Nearly 90% of those surveyed said their faith had an impact on their desire to protect the environment. We found that most people recycled. Many tried to reduce their plastic use and waste more generally. A few opted to travel more sustainably and reduce car use. A handful ate less meat or grew their own vegetables. Some had not linked their faith to creation care before. Several were very environmentally aware and active and wanted advice and encouragement to build creation care into the life of their church. 

We appreciated the opportunity to start these conversations, hopefully planting seeds that will bear fruit in the future. This year, David Coleman from Eco-Congregation Scotland held two seminars in the Moray Churches tent. We were delighted to be able to reinforce his message with our week-long presence at Refuel – and we’re looking forward to next year!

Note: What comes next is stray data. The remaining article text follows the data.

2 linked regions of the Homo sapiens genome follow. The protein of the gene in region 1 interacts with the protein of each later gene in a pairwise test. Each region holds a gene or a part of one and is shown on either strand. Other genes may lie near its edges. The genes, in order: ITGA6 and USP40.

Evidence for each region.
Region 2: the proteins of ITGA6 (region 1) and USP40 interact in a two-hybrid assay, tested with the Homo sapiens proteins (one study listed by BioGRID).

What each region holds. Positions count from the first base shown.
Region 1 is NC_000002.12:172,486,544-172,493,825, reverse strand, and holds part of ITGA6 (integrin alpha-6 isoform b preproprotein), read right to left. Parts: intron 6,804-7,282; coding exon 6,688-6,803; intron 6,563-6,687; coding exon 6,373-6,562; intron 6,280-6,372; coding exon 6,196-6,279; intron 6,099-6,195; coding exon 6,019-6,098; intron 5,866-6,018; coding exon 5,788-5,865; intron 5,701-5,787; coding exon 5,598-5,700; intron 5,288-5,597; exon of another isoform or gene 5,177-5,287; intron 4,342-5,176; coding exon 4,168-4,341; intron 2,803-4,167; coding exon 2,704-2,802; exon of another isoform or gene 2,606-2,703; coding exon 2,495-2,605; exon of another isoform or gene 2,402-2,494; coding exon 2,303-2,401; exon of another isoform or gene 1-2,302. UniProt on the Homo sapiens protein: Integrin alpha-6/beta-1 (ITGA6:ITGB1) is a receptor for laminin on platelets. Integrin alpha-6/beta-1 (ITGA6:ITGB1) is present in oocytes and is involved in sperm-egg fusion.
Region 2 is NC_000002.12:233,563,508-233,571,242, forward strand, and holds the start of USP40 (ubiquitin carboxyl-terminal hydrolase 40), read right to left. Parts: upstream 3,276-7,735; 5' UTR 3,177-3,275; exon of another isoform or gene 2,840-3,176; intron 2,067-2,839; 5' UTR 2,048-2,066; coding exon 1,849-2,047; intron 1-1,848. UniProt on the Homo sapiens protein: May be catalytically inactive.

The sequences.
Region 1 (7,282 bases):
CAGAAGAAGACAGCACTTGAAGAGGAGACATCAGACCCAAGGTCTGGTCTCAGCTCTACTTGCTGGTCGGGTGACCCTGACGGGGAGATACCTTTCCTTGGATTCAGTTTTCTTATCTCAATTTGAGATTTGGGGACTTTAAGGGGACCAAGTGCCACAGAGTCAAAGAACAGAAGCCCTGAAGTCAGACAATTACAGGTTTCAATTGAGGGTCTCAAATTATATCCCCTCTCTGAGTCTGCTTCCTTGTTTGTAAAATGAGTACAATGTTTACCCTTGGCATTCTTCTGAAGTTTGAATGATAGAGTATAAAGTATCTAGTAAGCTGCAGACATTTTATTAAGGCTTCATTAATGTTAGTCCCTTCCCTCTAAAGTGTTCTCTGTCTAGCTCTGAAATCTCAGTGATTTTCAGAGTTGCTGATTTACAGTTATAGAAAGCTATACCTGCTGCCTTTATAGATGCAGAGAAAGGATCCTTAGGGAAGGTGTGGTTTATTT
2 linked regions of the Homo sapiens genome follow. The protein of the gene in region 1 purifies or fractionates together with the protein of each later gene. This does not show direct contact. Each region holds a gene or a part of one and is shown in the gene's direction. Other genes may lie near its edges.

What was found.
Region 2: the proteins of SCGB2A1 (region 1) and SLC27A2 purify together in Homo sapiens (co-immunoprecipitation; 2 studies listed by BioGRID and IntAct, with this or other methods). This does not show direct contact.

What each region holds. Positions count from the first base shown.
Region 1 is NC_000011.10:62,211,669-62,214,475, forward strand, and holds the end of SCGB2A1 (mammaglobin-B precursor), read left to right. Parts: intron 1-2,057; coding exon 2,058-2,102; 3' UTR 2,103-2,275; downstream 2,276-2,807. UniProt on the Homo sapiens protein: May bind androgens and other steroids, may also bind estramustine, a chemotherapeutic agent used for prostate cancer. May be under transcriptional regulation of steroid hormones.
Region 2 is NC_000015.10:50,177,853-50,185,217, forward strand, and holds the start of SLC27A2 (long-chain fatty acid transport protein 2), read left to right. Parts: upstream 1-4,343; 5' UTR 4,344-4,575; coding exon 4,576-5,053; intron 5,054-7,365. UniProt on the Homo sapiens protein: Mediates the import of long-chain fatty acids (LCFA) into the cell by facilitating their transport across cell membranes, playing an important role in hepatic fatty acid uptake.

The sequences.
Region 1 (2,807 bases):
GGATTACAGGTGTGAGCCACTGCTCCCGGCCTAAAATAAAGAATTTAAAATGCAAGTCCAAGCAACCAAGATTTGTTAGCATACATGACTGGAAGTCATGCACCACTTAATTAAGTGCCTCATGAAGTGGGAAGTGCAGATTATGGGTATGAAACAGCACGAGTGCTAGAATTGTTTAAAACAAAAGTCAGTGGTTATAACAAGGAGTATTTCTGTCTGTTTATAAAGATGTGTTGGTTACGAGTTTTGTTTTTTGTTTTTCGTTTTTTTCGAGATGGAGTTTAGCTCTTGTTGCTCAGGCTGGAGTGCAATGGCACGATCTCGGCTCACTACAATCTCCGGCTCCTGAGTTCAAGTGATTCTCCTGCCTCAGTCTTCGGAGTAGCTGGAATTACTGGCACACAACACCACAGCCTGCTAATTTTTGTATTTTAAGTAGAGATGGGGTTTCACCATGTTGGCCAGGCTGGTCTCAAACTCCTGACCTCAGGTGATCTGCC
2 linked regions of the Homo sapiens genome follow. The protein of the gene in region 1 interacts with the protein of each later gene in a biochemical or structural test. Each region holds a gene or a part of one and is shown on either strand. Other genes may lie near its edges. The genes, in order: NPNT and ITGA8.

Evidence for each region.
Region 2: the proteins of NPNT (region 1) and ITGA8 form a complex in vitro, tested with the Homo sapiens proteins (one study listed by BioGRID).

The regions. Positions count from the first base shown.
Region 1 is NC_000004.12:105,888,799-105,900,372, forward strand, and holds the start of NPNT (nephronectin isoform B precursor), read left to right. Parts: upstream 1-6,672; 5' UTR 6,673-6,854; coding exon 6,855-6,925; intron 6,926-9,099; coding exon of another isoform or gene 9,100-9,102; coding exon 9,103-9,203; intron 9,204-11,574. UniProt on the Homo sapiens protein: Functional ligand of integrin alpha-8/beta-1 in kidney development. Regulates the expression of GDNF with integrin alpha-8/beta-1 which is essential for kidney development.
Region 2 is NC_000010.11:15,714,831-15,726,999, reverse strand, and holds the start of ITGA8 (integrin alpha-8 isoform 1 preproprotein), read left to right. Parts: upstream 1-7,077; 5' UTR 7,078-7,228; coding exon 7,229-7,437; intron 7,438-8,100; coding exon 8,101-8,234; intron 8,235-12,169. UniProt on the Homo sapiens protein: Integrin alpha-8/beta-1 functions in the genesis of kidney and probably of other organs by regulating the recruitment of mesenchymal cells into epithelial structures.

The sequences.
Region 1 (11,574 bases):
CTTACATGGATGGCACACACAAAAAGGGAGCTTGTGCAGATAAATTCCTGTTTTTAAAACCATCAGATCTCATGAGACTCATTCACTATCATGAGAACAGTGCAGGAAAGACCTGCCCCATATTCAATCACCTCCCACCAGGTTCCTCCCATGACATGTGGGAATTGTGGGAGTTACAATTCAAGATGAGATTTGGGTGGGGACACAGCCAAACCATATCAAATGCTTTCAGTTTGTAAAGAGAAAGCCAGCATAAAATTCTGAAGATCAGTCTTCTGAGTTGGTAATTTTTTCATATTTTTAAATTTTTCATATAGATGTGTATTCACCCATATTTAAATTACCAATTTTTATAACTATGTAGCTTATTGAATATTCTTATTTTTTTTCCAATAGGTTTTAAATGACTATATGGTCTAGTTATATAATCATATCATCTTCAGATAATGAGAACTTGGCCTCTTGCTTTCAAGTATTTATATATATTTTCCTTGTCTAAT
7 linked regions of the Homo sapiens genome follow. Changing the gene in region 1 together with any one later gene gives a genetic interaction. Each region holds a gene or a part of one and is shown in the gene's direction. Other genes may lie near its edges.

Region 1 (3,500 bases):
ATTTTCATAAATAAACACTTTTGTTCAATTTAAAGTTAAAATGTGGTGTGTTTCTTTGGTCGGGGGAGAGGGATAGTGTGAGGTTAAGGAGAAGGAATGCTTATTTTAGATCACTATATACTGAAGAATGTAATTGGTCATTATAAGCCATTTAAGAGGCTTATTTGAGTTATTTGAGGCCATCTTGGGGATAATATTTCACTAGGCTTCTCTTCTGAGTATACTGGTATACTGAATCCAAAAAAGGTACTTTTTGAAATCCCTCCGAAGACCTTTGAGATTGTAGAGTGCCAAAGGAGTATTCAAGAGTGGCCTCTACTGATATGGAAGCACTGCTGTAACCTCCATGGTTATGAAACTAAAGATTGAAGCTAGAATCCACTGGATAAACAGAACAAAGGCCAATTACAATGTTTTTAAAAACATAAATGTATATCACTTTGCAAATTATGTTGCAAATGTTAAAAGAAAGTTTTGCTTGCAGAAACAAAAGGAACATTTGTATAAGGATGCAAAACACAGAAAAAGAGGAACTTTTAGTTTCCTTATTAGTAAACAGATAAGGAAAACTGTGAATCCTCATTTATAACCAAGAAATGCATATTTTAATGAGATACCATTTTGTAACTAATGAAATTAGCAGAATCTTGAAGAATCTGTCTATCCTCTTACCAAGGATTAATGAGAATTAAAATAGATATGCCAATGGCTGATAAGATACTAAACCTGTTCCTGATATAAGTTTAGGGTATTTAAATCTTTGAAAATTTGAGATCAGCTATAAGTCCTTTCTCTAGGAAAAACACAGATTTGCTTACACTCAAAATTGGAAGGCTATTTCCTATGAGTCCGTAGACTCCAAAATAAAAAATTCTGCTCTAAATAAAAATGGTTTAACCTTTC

David Coleman, Environmental Chaplain presenting one of the seminars.

Love Food Hate Waste Workshop in Kilmartin

Many thanks to the Energy Saving Trust for leading a really interesting Love Food Hate Waste workshop at Kilmartin and Ford Church, Lochgilphead on Friday afternoon (25.10.19). Everyone enjoyed the workshop and felt they came away with new tips and ideas to save on food waste. Lots of good discussion and memories of things that Mum and Granny did years ago, that are still so relevant today. Looking forward to trying it all out.